Adobe Lightroom vs Adobe Photoshop
At 25 years of age Adobe Photoshop is rightfully seen as the granddaddy of photo manipulation software. It has been an established ‘go to’ package for longer than its younger sibling, Adobe Lightroom has been alive. Lightroom is barely 10 years old and still learning. Nevertheless it is a vital application in any photographers armoury.
I am often asked to help people with training on Adobe Photoshop. Which is fine and I’m happy to help but, there is a general assumption that Photoshop is the defacto piece of editing software on the market. This means obviously that it is the go to application when you want to edit your photos. This could be true however, many people I speak to aren’t wanting to edit portraits and product photography for print, for web or other commercial reasons. In the main they have thousands of personal photographs (often over the course of many years) that they want to organise and maybe make basic edits on.
Photoshop is a pure photo manipulating piece of software. It is a big Adobe behemoth and takes many years to learn and use to its potential. Most of us simply don’t have the time or inclination (or need) to spend time learning this. It is a creative tool for photographers and designers using layers, brushes and filters to create and manipulate images. It’s tricky to just pick up from cold and can be very frustrating to the uninitiated. Workflow for Photoshop is basically one photo at a time (yes, you can apply editing effects to various images in your workflow but it’s quite a task for the uninitiated).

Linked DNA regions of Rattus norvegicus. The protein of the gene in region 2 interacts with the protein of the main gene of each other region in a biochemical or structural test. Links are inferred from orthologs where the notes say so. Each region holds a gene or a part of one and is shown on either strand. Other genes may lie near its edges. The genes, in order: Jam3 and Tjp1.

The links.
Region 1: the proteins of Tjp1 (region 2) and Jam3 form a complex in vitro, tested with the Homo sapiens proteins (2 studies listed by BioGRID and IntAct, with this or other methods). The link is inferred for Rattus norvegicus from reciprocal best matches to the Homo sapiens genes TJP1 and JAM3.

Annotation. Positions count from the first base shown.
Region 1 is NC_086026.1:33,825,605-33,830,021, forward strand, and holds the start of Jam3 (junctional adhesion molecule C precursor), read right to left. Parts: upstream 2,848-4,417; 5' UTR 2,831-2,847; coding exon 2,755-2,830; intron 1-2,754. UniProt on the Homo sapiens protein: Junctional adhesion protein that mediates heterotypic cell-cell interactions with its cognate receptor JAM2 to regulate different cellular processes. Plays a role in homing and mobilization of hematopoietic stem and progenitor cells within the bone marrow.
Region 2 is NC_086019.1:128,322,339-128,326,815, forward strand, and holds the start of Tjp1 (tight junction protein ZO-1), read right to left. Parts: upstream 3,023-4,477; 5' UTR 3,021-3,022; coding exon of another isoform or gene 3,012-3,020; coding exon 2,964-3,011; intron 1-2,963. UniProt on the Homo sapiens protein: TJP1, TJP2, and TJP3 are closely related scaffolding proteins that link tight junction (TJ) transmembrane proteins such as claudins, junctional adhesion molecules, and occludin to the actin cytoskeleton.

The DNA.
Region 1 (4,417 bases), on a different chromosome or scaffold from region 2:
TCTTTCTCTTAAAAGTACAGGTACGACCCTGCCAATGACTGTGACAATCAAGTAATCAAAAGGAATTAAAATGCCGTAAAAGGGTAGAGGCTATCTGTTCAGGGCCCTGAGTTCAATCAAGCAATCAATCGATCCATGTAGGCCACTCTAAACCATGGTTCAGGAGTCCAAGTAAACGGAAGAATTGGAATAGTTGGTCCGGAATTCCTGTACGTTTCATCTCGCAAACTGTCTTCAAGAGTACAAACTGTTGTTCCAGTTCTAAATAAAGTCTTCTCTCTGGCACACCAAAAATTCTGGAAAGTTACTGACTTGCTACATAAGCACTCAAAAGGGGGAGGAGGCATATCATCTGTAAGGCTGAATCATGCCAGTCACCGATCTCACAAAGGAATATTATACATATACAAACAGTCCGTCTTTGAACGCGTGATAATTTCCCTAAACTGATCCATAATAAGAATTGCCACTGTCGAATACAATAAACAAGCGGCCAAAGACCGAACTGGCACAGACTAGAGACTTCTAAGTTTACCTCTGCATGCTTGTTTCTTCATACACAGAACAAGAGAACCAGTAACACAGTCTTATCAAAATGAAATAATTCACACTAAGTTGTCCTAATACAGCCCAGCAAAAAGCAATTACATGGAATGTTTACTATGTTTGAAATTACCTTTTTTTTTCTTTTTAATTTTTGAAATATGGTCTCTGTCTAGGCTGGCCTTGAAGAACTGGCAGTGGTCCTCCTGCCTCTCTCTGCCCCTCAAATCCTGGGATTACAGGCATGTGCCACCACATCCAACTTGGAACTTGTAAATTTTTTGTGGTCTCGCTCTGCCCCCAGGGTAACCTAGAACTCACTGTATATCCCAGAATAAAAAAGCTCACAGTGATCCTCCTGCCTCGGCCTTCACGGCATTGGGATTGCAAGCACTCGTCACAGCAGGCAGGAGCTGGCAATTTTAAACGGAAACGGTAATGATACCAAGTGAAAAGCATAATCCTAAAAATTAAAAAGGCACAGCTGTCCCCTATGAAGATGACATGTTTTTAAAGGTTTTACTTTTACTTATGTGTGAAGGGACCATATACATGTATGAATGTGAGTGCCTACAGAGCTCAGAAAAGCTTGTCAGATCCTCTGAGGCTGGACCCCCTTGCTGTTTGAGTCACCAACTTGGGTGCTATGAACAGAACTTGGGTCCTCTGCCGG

Lightroom is, on the other hand, an organiser and editor. It is the place to come when you want to sort through the thousands of images in your ‘library’ and then select the ones you want to adjust by means of the ‘develop’ module. It is also a piece of software that you can learn, very quickly, to get you sorting through photographs very productively. In the last few years it has grown up quickly adding much more power to its ‘develop’ module (the image manipulation module). I know find myself doing upwards of 90% of my editing in Lightroom, from import to export.
These two pieces of software are therefore, not in competition with each other. Aside from the fact that they can both manipulate images, they are as different as chalk and cheese. Adobe market them together and in the Creative Cloud option, package them together. One interacts with the other and back again seamlessly when editing.
So really, when you decide that you want to further your photography by adding an editing package to your workflow, the question you need to ask yourself is ‘what do I want to do’. If you want to organise and perform some basic (and even heavy) editing, then Lightroom is the way to go. If on the other hand, you want to heavily manipulate one photo at a time, giving it all your attention, then Photoshop is the one for you.
Of course once you understand what merits each hold on their own then you will appreciate that they are not independent of each other but very much interactive with each other.
Free trials of both programs are available to download for a 30 day trial so check them out at your leisure.
If you decide you’d like to learn more, take a look at Noodle Photography’s course information for some help to get started or drop me a line on firstname.lastname@example.org